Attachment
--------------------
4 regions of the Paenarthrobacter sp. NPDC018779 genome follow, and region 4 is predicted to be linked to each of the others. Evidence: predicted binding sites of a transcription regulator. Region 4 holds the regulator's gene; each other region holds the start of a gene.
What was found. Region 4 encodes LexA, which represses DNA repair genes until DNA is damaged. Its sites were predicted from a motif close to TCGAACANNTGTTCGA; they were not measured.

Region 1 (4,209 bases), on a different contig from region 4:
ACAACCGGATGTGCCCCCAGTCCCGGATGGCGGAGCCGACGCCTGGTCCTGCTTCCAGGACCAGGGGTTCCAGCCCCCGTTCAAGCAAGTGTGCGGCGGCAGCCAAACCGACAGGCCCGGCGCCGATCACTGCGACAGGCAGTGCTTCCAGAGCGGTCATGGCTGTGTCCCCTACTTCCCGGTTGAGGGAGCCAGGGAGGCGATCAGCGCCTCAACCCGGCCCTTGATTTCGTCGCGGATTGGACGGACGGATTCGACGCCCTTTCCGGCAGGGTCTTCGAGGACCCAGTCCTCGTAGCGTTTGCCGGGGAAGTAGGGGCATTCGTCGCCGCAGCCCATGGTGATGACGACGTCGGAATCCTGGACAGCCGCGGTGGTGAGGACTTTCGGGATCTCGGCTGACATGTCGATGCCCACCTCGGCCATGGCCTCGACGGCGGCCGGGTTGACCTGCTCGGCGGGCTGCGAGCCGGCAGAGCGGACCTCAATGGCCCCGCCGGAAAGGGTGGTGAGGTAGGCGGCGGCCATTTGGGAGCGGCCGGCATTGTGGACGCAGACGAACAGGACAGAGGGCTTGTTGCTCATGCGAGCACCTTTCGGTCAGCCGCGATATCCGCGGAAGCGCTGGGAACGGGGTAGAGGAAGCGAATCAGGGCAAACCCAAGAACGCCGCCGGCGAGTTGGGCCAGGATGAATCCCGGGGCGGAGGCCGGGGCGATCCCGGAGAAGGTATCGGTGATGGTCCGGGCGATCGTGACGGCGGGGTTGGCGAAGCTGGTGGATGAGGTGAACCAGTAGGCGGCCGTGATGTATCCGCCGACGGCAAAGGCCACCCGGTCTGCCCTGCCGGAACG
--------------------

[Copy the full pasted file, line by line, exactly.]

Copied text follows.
4 regions of the Paenarthrobacter sp. NPDC018779 genome follow, and region 4 is predicted to be linked to each of the others. Evidence: predicted binding sites of a transcription regulator. Region 4 holds the regulator's gene; each other region holds the start of a gene.
What was found. Region 4 encodes LexA, which represses DNA repair genes until DNA is damaged. Its sites were predicted from a motif close to TCGAACANNTGTTCGA; they were not measured.

Region 1 (4,209 bases), on a different contig from region 4:
ACAACCGGATGTGCCCCCAGTCCCGGATGGCGGAGCCGACGCCTGGTCCTGCTTCCAGGACCAGGGGTTCCAGCCCCCGTTCAAGCAAGTGTGCGGCGGCAGCCAAACCGACAGGCCCGGCGCCGATCACTGCGACAGGCAGTGCTTCCAGAGCGGTCATGGCTGTGTCCCCTACTTCCCGGTTGAGGGAGCCAGGGAGGCGATCAGCGCCTCAACCCGGCCCTTGATTTCGTCGCGGATTGGACGGACGGATTCGACGCCCTTTCCGGCAGGGTCTTCGAGGACCCAGTCCTCGTAGCGTTTGCCGGGGAAGTAGGGGCATTCGTCGCCGCAGCCCATGGTGATGACGACGTCGGAATCCTGGACAGCCGCGGTGGTGAGGACTTTCGGGATCTCGGCTGACATGTCGATGCCCACCTCGGCCATGGCCTCGACGGCGGCCGGGTTGACCTGCTCGGCGGGCTGCGAGCCGGCAGAGCGGACCTCAATGGCCCCGCCGGAAAGGGTGGTGAGGTAGGCGGCGGCCATTTGGGAGCGGCCGGCATTGTGGACGCAGACGAACAGGACAGAGGGCTTGTTGCTCATGCGAGCACCTTTCGGTCAGCCGCGATATCCGCGGAAGCGCTGGGAACGGGGTAGAGGAAGCGAATCAGGGCAAACCCAAGAACGCCGCCGGCGAGTTGGGCCAGGATGAATCCCGGGGCGGAGGCCGGGGCGATCCCGGAGAAGGTATCGGTGATGGTCCGGGCGATCGTGACGGCGGGGTTGGCGAAGCTGGTGGATGAGGTGAACCAGTAGGCGGCCGTGATGTATCCGCCGACGGCAAAGGCCACCCGGTCTGCCCTGCCGGAACG